Here are the average temperatures of Sonbong, located on the coast, near the border with Siberia and 150 km (90 mi) from Vladivostok. As you can see, spring is very cool, if not cold, and summer is not particularly warm.
Sonbong - Average temperatures
Min (°C)-11-9-328131718125-2-8
Max (°C)-4-24101517222421146-1
Min (°F)121627364655636454412818
Max (°F)252839505963727570574330


Mount Paektu

In the interior of North Korea, there are mountainous areas, where the climate gets even colder, and in winter, the temperature in the worst moments can plunge to -40 °C (-40 °F). The highest ranges are found in the northeast, and are the Rangrim mountains, whose highest peak is Wagalbong, 2,260 meters (7,415 ft) high, and the Hamgyong Mountains, which include several peaks over 2,000 meters (6,500 feet), the highest of which is Mount Kwanmo, 2,540 meters (8,333 feet) high.
However, the highest peak of the country, and the sacred mountain for the Koreans, is Mount Paektu, also known as Baekdu or Baitou, which is located in the northeast, on the border with China, and it's 2,744 meters (9,003 ft) high. It is a volcano, and its center is occupied by a caldera lake, called "Heaven Lake", which was formed after the big eruption of 946 AD. Snow may cover the top until June.
Here are the average temperatures of Samjiyon, situated at 1,350 meters (4,400 feet), at the foot of Mount Paektu.
Samjiyon - Average temperatures
Min (°C)-24-22-15-61612102-5-13-21
Max (°C)-11-9-2715182120158-1-9
Min (°F)-11-85213443545036239-6
Max (°F)121628455964706859463016

Another famous mountain is Mount Kumgang, 1,638 meters (5,374 ft) high, located in the south-east, a short distance from the border with South Korea, in the area having a milder climate, and where access is allowed to tourists from South Korea. Here, there is a landscape characterized by its rock formations. In winter, you can find frozen waterfalls.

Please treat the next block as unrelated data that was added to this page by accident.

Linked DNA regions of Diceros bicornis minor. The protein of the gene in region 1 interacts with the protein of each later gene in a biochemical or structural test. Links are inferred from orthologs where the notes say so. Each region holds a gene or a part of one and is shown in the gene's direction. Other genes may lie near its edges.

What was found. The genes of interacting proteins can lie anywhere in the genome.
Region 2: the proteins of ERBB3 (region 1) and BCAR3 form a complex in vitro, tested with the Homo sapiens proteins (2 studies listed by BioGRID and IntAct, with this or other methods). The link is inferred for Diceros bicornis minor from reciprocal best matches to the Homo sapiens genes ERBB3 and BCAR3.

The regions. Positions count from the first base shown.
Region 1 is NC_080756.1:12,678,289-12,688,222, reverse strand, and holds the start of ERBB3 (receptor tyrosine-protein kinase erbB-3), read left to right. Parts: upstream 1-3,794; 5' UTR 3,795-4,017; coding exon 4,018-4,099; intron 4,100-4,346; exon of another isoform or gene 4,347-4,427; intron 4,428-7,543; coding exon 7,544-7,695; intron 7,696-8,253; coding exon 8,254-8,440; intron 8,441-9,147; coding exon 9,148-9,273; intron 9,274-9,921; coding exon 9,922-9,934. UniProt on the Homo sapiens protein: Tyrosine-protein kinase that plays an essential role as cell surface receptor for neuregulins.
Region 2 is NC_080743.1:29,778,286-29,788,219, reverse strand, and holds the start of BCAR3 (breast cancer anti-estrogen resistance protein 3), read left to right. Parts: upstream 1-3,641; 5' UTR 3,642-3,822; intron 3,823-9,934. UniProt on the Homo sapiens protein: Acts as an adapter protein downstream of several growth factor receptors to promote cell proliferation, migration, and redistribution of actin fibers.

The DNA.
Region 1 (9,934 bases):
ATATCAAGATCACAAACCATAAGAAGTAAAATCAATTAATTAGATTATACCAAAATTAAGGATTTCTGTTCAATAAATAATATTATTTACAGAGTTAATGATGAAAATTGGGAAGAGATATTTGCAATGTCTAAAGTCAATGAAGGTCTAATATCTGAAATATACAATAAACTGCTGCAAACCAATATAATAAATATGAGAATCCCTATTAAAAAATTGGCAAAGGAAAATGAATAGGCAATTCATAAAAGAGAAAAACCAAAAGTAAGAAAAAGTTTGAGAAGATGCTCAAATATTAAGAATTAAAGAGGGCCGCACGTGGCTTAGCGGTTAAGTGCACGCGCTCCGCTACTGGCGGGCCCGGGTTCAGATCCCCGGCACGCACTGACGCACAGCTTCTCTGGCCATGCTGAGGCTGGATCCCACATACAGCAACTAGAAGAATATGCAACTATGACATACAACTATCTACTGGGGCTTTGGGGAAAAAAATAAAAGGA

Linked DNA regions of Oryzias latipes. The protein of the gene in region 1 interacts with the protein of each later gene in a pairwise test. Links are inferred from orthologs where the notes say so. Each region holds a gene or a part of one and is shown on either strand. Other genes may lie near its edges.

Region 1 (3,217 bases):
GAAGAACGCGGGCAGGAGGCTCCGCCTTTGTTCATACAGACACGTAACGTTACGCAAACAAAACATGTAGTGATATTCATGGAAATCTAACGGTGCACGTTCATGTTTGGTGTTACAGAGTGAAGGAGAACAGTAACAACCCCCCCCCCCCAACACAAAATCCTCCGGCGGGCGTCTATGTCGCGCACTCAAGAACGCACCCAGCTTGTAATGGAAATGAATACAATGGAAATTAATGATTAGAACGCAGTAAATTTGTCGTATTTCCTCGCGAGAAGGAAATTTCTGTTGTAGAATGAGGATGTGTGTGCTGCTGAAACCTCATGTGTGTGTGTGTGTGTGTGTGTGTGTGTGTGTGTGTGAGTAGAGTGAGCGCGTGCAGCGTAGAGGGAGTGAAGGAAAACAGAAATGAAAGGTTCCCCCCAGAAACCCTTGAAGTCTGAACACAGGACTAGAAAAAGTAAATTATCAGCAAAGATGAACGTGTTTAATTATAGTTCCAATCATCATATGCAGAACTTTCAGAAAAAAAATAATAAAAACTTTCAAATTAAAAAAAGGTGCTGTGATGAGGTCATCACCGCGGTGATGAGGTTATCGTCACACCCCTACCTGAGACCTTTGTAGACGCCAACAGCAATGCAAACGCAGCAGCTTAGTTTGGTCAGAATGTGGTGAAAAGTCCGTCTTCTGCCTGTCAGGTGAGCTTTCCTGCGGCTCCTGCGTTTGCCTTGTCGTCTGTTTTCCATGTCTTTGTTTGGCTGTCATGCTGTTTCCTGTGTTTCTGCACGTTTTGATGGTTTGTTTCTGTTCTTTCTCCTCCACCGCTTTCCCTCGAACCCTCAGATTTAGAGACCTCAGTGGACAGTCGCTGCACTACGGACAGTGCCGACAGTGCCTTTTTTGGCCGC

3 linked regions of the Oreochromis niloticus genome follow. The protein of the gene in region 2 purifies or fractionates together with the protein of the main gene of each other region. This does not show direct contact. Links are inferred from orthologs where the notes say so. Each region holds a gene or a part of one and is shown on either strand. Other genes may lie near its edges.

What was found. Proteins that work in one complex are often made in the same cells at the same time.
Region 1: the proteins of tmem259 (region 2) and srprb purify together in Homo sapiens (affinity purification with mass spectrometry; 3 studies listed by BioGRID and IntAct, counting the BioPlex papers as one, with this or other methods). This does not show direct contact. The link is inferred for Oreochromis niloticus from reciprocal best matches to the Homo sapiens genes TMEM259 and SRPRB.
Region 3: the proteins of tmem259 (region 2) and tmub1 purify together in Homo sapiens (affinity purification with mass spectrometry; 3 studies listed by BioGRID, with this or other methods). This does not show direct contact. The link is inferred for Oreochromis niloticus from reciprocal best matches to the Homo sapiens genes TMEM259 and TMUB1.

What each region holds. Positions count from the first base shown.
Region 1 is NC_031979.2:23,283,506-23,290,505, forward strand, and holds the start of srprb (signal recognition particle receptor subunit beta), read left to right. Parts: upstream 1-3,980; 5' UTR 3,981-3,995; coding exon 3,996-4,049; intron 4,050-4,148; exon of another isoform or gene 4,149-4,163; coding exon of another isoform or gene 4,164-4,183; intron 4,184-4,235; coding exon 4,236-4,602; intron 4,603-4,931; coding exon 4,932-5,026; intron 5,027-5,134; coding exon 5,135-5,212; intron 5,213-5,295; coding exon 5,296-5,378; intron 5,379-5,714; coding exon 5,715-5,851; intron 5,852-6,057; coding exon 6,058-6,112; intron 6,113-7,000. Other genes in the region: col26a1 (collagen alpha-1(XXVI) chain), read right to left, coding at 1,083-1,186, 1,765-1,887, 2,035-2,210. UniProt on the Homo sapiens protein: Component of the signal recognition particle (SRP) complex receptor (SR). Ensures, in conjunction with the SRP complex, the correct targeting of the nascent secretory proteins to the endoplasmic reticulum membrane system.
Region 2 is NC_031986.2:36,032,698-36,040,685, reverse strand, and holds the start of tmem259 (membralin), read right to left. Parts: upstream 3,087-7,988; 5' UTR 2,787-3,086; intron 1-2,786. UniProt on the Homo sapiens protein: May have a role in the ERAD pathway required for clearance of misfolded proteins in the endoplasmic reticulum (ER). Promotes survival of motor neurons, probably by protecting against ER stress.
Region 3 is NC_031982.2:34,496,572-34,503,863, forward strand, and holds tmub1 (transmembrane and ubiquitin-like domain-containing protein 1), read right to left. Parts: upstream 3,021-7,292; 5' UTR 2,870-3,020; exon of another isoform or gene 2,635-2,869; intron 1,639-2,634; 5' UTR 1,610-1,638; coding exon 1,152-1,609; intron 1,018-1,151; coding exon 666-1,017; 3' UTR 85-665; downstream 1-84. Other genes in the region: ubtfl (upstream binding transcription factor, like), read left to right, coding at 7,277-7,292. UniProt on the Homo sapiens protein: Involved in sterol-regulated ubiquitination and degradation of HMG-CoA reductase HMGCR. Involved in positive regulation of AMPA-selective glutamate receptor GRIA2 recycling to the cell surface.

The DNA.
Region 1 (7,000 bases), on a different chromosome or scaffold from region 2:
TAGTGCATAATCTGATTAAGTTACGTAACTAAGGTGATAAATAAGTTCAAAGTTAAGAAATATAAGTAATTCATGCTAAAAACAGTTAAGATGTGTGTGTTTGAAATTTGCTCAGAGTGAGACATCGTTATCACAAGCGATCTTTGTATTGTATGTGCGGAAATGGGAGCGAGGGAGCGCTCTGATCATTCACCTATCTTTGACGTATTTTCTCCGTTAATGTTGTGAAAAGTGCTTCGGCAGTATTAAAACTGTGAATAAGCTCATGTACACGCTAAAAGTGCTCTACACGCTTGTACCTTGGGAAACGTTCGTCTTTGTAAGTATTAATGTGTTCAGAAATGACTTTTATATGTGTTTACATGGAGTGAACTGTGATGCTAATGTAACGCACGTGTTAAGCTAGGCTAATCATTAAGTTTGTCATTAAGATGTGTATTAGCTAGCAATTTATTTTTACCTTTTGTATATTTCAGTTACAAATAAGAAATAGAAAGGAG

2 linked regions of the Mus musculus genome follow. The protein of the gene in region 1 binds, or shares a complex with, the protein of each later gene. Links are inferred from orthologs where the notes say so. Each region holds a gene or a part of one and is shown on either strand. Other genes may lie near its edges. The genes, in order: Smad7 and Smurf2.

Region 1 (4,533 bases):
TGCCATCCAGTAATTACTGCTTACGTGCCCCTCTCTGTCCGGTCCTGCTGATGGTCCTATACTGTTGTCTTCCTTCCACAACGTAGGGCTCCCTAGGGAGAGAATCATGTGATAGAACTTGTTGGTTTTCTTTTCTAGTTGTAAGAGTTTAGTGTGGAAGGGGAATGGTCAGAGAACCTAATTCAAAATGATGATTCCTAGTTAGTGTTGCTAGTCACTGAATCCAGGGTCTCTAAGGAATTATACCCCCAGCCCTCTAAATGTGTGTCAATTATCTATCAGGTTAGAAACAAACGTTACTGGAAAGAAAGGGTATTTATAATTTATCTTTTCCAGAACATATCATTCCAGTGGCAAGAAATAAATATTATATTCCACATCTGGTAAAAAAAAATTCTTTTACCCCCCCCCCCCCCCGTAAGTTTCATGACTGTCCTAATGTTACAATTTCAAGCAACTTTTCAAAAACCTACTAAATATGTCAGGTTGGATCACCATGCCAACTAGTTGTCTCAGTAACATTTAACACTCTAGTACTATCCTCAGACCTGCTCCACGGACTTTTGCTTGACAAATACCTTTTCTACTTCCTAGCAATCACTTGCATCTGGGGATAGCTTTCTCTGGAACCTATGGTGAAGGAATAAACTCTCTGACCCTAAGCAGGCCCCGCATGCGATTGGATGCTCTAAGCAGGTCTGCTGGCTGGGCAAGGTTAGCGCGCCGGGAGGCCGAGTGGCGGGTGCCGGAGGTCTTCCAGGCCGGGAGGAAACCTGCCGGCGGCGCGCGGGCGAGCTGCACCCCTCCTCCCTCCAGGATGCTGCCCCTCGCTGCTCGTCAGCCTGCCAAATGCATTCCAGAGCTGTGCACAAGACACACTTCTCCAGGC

Mount Kumgang


As mentioned, during the summer, the DPRK can be reached by typhoons, the tropical cyclones of East Asia. Typically, typhoons affect Korea from July to early October (and more rarely, also in the second half of June), with a higher probability in the first half of September. Since typhoons come from the south, they affect more directly South Korea, where they bring the strongest winds and the most intense sea storms; usually, in North Korea, they mostly bring heavy rainfall, which is added to that of the summer monsoon and can cause landslides and floods.

Best Time

Considering the winter cold as well as the heat and the rains of summer, the best times to visit North Korea are spring and autumn, in particular, the months of May and October, though in October, it may already get cold in the northern mountainous and inland areas (where June and September are preferable).

What to pack

In winter: bring very warm clothes, such as a down jacket, gloves, a scarf, and a hat. Especially for inland and mountainous areas, bring clothing for extreme cold, thermal underwear, a parka, a jacket in Gore-Tex, gloves, a hat, and a scarf.

In summer: bring light clothing, a light sweatshirt, a light raincoat or umbrella, and a scarf for the wind. In the hills and in the northeast, a sweatshirt and a light jacket for the evening; in high mountains, a jacket and a sweater.